Here in the northern hemisphere, it is summer and since I live near the Great Lakes, it is precious. For three months, it is warm enough to swim in Lake Michigan (although I don’t think the lake ever gets warmer than 70 degrees Fahrenheit.) When I was a kid, the streets swarmed with kids, we rode bikes everywhere, and the ice cream truck made lots of cash. We enjoyed all the benefits of unstructured outdoor play.
These days, even in summer, I see hardly any kids outside during the day. I’d love to know if this is true in a lot of places or just in my neck of the woods. Are all the kids inside playing video games or shuttled off to various inconspicuous camps? My youngest son laments that there are no kids his age at the parks, at the forest preserves, or even just running around on our block. It saddens me and it is incredibly unhealthy. Today’s kids miss out on the numerous life-giving advantages of outdoor fun that we enjoyed. I discovered that there are at least six benefits of unstructured outdoor play.
6 Benefits of unstructured outdoor play
Benefit #1: Vitamin D
Vitamin D is not actually a vitamin, but a hormone precursor in your skin that is converted by sunlight to D3. Once it is converted to D3, it follows a metabolic pathway through the liver and kidneys where it is converted yet again into calcitriol. This is a hormone that basically builds strong bones by encouraging the body to absorb calcium and phosphorus. It also plays a role in fighting cancer and in building a strong immune system. The best way to get enough vitamin D is to get outside! Supplements help but aren’t used as efficiently. Why spend money on pills or drops when sunlight is free?
Benefit #2: Earthing
What is earthing? Sounds weird and new age, right? All it means is running around with minimal footwear, even barefoot. Why would this be good for you? Well, the earth is a giant magnet. We call its magnetic force “gravity.” Free electrons don’t just flow through the earth, though. They also flow through us and all living things. We know this because when we have an EEG or an EKG at the hospital, they are measuring the electrical activity of our brains and hearts. We need this electrical energy in order to live. The more we have, the better we feel. When we run around barefoot, we are better able to access this electrical energy from the earth that God put us on. The planet itself offers an endless source of electrons to recharge our bodies. That’s why running around on the beach helps release stress and improve circulation.
Benefit #3: Exercise
Everyone knows the benefits of exercise, but unstructured outdoor play offers exercise benefits that your child won’t get from gym class or sports camp. When a child plays outside on park equipment or in a wild setting, the activity is often continuous and varied. In a sports camp, there is a lot of standing around waiting—waiting for his turn to bat, waiting for the coach to throw the ball, waiting for the ball to come her way. The amount of actual running around is woefully minimal. The same is often true in gym class. The demands of the outdoors mean that a child is constantly moving and using different muscle groups, not just running or throwing.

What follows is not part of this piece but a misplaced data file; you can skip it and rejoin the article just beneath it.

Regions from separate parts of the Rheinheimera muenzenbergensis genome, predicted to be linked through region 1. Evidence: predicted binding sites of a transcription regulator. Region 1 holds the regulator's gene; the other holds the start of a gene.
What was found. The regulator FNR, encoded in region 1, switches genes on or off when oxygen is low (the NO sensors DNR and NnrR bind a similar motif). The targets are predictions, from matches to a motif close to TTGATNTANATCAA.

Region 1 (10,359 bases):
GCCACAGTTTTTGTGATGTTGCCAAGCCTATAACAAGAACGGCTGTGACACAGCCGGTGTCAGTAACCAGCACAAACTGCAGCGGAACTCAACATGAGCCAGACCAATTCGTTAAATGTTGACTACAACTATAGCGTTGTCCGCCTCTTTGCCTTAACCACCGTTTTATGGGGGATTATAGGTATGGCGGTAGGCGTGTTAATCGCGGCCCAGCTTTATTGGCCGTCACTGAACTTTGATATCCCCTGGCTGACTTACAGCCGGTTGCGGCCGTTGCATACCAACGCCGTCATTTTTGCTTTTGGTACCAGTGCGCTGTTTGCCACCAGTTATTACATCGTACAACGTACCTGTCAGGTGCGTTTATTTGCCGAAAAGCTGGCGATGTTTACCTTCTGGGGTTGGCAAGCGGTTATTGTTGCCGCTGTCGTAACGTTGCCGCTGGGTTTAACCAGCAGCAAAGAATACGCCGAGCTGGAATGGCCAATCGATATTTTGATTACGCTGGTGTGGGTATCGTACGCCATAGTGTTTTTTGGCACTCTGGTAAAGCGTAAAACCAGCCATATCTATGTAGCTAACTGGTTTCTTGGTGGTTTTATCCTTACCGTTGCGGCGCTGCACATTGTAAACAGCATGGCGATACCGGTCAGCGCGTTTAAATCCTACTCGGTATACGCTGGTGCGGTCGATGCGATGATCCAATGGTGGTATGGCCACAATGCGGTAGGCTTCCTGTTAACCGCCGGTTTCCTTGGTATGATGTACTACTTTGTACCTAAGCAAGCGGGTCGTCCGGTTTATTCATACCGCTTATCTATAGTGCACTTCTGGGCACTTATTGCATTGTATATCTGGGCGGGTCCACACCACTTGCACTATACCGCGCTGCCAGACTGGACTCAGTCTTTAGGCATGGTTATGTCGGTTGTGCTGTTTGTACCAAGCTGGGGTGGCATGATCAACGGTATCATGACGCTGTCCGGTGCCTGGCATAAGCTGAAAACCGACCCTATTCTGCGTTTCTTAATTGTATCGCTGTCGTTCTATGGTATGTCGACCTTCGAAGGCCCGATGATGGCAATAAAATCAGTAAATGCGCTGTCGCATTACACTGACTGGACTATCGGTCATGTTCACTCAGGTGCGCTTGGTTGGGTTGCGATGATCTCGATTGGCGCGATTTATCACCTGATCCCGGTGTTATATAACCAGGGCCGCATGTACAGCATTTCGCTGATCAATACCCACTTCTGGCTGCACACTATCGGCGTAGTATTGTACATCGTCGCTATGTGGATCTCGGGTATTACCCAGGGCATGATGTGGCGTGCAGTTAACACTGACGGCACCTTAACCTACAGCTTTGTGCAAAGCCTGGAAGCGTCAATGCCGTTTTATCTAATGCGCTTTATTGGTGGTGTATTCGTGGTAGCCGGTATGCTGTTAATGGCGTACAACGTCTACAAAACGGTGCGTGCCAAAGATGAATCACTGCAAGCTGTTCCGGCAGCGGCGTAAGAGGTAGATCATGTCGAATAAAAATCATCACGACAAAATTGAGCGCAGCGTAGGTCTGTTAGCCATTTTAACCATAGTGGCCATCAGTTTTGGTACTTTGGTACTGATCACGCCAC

Getting exercise is a key component of weight loss. Current statistics show that, in the U. S., 18.5 percent of children and 39.6 percent of adults are obese. Interestingly, studies show that sunlight triggers the body to store less fat. Exercising outdoors in the winter is especially effective at shedding pounds as the body uses fat stores to keep itself warm. So, ditch the gym class and get yourself and your kids into an outdoor routine.
Benefit #4: Fresh Air
Did you know that indoor air can actually be more polluted than outdoor air, even in a city? All the mold, household chemicals, furniture and paint off-gassing, pet dander, and more is concentrated in a small space. Have you ever felt like your house was stuffy? Have you ever felt like you were suffocating on a long car ride? Think about how everyone keeps breathing the same air. The oxygen levels inside have to be lower than outside.
Benefit #5: Better immunity
We already touched on this a bit with benefits #1 and #2 above, but dirt and germs are actually good for kids. Studies show that kids who live on farms, spending a lot of time with animals and digging around in dirt, have fewer allergies. Exposure to dirt helps teach the immune system and makes it stronger. Here is a book and here is a second one about this.
Benefit #6: Better sleep/melatonin production/circadian rhythm
Since sunlight triggers the body’s natural sleep-wake cycle, it seems logical that you would get better sleep by spending time outside. Circadian rhythms are not just important for sleep, but also for several other body functions that are calibrated to this cycle. Things like appetite, cell regeneration, and mental functioning are all essentially dependent on how much and when your eyes are exposed to light. Your retina is directly connected to your body’s “master clock” and so the different types of light have a profound influence. The more daylight your eyes get, the stronger the cycle is, giving you deeper and more satisfying sleep. If your child has trouble sleeping, maybe he isn’t spending enough time outside.
Taken together, it is easy to see that getting outside helps combat stress, depression (for more on combatting depression, click HERE), illness, insomnia, obesity, and more. Don’t let your children sit inside all day while the earth blooms with beauty and life-giving substance. Run, jump, climb, sniff, adorn, and just enjoy the gift that God has given us.